Formulas (5) and (6) are the approximations adopted for carrying out the invention. In fact, I have established that for the result aimed at (production of a flat-top radiation pattern in the shape of a half cone with a high efficiency and practically without secondary lobes) proportionality of ##EQU12## can be considered as satisfactory, if the distance x from the slot to the middle of the lateral walls of the guide remains less than 0,3 a.

The expression K2 given in formula (6) is less correct, but when a certain working wave length is given, the characteristics of the desired radiation diagram define λ, λg, L. The two remaining parameters d and b give great freedom for the eventual readjustment of the numerical value K2.

For an example of a particular reduction to practice of the invention, I had to readjust equation (6) in the following manner:

Assuming that the antenna be field illuminated according to a sin2 law, with a radiated energy WR = 0,95, (supposing 95 % of the incidental power) then with the co-ordinate system adopted: ##EQU13##

In the latter case, calculation of (2) and (3) supplies with the assumption (5) the following equation which determines the slot: ##EQU14##

A practical value of K2 is K2 = 13; in these conditions, the maximal value of x is less than 0,3a and corresponds to Z = 0,7 L

Several band X antennas were made with a length of slot varying from 10 to 30 on guides whose ratio b/a changed from 4/9 to 1/4 and with maximum radiation angles ψo from 50° to 70° approximately.

The length of the slots was calculated by formula (6), I had to readjust from experience the length of the calculated slot d since I found a maximum difference of ± 25 % between the values of calculated d and experimental d.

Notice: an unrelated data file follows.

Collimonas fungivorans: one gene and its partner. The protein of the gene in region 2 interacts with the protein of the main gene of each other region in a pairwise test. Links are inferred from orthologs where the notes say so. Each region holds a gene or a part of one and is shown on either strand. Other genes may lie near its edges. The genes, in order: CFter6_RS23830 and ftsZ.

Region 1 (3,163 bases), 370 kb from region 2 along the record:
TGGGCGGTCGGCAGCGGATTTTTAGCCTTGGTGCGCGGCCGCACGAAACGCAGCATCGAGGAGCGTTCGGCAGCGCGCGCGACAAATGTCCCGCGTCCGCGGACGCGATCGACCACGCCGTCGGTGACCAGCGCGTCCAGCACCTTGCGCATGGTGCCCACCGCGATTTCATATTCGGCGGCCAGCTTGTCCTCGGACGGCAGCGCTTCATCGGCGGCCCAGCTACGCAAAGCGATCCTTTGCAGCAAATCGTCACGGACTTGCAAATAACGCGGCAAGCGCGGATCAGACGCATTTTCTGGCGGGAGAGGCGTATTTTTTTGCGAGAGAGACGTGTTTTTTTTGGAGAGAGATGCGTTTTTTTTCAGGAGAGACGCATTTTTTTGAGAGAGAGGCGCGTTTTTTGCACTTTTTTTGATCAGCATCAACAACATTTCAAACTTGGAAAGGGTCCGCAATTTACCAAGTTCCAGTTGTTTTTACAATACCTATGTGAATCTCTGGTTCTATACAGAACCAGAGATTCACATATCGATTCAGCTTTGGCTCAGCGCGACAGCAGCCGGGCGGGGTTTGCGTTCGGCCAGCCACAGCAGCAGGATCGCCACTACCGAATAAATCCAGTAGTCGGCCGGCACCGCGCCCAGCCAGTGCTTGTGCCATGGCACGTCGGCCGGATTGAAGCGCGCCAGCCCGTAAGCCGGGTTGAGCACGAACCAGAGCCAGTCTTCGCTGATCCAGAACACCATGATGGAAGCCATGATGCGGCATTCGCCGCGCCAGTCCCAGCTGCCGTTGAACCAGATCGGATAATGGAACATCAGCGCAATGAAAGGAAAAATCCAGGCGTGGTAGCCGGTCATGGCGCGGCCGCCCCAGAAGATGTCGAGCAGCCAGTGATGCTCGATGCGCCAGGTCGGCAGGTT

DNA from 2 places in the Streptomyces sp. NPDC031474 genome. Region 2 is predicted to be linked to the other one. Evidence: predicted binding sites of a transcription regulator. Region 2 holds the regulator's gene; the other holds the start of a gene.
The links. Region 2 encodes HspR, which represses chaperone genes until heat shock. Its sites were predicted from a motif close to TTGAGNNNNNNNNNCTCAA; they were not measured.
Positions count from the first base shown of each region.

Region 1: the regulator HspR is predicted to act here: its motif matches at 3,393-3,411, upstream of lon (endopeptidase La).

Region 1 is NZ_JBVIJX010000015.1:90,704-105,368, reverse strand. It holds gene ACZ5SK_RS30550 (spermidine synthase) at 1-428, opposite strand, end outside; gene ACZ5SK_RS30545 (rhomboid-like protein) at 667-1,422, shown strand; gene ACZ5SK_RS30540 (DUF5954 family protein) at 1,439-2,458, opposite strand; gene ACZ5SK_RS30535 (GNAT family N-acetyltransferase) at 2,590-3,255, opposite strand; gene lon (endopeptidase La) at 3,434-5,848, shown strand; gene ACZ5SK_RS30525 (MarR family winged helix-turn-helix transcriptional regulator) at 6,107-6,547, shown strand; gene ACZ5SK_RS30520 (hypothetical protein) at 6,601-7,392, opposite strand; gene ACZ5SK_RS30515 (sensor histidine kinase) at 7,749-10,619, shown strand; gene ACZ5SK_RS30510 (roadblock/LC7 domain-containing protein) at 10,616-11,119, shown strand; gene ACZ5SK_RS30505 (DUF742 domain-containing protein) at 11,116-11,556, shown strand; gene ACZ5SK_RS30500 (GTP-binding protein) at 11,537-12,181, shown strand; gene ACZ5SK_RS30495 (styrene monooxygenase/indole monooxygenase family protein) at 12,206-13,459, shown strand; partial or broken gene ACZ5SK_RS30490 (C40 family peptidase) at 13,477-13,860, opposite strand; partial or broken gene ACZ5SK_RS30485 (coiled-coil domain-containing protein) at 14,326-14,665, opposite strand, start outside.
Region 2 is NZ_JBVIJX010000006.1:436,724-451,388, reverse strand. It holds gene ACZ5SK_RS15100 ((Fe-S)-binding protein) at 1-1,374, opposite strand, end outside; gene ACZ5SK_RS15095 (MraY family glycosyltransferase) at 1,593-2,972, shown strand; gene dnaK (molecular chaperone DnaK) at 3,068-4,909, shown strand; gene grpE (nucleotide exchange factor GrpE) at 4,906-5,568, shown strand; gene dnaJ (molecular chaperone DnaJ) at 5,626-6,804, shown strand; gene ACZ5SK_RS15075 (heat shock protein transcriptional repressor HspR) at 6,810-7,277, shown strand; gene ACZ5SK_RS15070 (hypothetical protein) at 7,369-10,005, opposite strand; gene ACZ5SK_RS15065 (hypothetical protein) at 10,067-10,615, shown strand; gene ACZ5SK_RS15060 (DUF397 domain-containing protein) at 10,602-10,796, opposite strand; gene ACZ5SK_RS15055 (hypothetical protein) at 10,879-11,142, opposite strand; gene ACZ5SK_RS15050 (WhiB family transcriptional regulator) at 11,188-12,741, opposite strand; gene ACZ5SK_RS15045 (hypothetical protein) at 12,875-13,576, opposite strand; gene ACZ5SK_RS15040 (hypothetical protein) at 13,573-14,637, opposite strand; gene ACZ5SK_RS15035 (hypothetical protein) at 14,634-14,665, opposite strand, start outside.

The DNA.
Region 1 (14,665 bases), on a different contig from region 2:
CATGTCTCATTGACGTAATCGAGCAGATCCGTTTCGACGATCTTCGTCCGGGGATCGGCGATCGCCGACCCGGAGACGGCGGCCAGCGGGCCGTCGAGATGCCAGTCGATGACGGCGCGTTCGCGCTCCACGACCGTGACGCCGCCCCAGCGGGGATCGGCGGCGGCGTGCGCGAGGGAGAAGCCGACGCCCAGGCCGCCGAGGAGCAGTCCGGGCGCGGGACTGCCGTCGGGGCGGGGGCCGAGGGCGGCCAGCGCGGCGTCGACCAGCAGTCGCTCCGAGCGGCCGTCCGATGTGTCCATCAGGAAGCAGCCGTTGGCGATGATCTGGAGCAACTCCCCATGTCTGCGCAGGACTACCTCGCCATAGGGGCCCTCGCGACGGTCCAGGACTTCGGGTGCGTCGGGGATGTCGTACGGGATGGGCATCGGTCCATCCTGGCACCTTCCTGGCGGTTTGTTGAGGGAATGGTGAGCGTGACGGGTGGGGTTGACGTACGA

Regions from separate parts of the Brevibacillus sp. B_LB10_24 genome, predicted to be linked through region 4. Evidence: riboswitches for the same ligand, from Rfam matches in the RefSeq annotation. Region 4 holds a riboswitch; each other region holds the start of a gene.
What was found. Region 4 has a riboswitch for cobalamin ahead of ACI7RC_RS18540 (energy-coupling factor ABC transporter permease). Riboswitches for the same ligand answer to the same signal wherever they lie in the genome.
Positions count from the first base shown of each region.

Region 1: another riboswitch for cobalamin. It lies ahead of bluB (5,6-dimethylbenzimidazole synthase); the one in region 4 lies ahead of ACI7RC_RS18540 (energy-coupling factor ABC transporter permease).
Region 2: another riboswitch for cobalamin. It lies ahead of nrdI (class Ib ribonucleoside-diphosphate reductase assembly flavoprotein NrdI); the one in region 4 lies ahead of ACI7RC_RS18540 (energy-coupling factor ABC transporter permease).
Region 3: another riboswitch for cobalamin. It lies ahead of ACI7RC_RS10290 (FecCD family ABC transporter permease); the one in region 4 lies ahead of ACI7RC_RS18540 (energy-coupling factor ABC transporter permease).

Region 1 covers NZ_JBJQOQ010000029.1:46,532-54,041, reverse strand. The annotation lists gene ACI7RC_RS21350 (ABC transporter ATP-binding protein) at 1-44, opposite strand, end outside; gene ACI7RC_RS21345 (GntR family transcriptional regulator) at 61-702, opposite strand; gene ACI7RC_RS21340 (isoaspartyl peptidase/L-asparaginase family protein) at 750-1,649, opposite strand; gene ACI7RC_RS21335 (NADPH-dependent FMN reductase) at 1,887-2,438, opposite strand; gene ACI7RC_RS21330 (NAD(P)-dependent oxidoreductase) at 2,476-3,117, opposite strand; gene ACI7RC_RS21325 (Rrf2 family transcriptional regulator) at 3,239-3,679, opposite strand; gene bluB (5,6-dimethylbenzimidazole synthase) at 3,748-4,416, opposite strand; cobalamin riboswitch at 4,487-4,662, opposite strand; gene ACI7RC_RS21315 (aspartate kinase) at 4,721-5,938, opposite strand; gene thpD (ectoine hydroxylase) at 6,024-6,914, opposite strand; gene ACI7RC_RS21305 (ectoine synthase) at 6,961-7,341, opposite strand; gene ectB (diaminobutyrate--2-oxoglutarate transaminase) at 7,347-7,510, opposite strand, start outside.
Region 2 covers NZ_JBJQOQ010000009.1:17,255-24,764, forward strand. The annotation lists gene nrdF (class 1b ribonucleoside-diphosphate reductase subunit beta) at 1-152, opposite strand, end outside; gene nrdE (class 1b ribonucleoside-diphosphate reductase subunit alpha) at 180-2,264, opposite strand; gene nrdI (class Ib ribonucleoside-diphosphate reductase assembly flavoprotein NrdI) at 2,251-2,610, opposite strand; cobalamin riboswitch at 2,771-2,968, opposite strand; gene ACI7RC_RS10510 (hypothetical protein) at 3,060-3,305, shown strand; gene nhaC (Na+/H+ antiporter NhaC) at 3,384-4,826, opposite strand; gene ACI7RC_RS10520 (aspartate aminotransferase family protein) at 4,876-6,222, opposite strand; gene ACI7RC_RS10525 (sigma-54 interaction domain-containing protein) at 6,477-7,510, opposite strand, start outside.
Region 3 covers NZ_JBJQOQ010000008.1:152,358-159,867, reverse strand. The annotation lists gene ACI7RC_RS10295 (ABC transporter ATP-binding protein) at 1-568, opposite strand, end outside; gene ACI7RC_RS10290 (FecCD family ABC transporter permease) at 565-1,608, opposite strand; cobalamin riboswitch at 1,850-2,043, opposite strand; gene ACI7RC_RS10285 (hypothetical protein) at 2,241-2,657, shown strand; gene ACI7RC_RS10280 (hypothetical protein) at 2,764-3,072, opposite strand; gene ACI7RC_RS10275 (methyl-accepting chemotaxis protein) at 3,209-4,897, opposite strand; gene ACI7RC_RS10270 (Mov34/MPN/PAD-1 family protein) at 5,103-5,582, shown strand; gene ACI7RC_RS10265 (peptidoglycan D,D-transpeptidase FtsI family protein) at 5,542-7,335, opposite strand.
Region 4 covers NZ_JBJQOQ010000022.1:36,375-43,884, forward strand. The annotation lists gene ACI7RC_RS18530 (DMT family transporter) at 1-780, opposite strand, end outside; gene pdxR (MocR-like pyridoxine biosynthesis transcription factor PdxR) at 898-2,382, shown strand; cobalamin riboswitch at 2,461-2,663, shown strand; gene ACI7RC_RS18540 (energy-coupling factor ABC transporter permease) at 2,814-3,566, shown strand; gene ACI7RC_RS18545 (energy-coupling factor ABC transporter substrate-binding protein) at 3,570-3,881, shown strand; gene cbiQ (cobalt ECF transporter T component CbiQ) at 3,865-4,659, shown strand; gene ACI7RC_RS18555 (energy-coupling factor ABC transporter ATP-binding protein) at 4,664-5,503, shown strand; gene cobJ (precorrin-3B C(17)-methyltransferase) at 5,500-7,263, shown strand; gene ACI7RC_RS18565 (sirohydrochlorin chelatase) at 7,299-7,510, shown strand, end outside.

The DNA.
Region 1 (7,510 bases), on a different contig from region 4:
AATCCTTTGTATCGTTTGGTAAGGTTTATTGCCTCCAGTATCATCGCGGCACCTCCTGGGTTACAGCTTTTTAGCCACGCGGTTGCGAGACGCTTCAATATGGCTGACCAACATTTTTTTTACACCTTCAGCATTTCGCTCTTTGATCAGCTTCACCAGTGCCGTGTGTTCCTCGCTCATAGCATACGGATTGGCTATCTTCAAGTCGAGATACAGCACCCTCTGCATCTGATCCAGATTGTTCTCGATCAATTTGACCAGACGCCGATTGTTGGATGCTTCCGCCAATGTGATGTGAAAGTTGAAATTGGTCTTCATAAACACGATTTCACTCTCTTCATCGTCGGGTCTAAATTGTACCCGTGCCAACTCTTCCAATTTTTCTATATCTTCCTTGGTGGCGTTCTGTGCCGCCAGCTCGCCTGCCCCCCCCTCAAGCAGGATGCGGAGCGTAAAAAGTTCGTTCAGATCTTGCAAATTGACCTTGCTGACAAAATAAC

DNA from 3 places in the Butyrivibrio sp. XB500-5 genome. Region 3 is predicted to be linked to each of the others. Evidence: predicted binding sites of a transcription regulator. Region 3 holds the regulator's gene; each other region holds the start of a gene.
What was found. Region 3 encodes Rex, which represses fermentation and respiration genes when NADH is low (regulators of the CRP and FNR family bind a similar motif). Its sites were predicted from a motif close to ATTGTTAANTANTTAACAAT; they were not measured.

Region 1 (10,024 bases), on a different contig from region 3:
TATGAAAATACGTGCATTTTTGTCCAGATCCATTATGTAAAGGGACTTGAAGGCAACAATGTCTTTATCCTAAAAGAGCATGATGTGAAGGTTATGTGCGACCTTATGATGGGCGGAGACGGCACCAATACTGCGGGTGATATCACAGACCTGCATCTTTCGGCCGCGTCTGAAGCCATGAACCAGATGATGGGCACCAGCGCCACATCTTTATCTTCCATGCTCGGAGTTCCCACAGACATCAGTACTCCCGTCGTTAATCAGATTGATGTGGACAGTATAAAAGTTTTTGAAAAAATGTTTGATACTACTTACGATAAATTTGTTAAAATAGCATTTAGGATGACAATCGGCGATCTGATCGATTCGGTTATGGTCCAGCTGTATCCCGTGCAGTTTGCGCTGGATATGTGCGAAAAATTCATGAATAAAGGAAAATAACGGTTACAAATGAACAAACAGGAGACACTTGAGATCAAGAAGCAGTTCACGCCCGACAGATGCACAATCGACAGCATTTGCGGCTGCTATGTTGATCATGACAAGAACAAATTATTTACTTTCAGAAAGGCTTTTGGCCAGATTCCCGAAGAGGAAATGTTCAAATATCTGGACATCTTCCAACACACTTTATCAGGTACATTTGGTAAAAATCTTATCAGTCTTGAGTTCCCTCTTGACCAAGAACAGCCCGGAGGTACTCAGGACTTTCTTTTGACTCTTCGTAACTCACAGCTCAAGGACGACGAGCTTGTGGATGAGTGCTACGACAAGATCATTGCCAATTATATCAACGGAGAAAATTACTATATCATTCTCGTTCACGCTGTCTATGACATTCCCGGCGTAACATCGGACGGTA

I established, on this type of antenna, that the presence of the slot introduces phase errors of 2nd and 3rd order, the progressive wave being maintained. In particular, the phase error of the 3rd order has in fact modified by a few degrees the principal direction of the radiation. I found that I might write:

Sin ψ0 = λ/λ'c with λ'c = σλc

τ varying from 0,93 to 0.98 in connection with the various antennas.

Then again, to avoid the introduction of dust or other foreign objects, I have put a film of teflon 0,5 mm deep on the slots, which increased the channel width of the slot by approx. 10 %.

In a practical example, the slot had a length L = 12 λ and was coated with teflon 0,5 mm deep: the width of the slot was d = 4,6 mm; λ = 2,60 cm. The dimensions of the guide were a = 16 mm; b = 7 mm. For a special use, the antenna G is shown (FIG. 5) set in a cylinder having a diameter φ = 15 λ. It was found that the principal direction of radiation was ψo = 59° and that the width of the beam at 3 dB was Δψ = 8°, with a level of secondary lobes of about 40 dB.

FIG. 2 gives the transversal diagram of the antenna (3dB width = 180°). If we connect two antennas in parallel and mount them on the previous mentioned cylinder at 180° to one another, the transversal diagram coverage attained is 360° at ± 1 dB approx.

FIG. 3 gives the experimental results of field E along the slot (in relation to Z) and permits an excellent comparison between theory and practice.

When two antennas G1 and G2 are mounted on the cylinder previously mentioned, at 90° from each other, (FIG. 7), G1 is used as a transmission antenna, and G2 as a reception antenna; then an extremely small coupling is established between the two antennas (less than 100 dB). This result is in relation with the very low level of secondary lobes of the antenna.

The antenna could also be mounted on the cylinder as in FIG. 5, which makes the set-up easier, or in the cylinder as shown in FIG. 6. Experiments were made with a cylinder of a diameter φ = 10 and an antenna of length L = 15 with a slot width of d = 3,6 mm with a 0,5 mm coating of teflon (a = 15 mm, b = 6,5 mm). Thanks to the fact that the shape of the slot is strictly rectilinear, whereas the two walls, (that are adjoined to the one with the slot) are incurved in accordance with the mathematical law mentioned herein-above the transversal diagram is stricty symmetrical, (see FIG. 2), and the polarization of the field is perfectly defined.

The wave guide may be made by cutting, folding, and assembling or by machining out of matter. The outer wall in which the slot is executed and the wall parallel thereto may be prolongated and have a straight edge, as shown in FIG. 4 in dotted lines.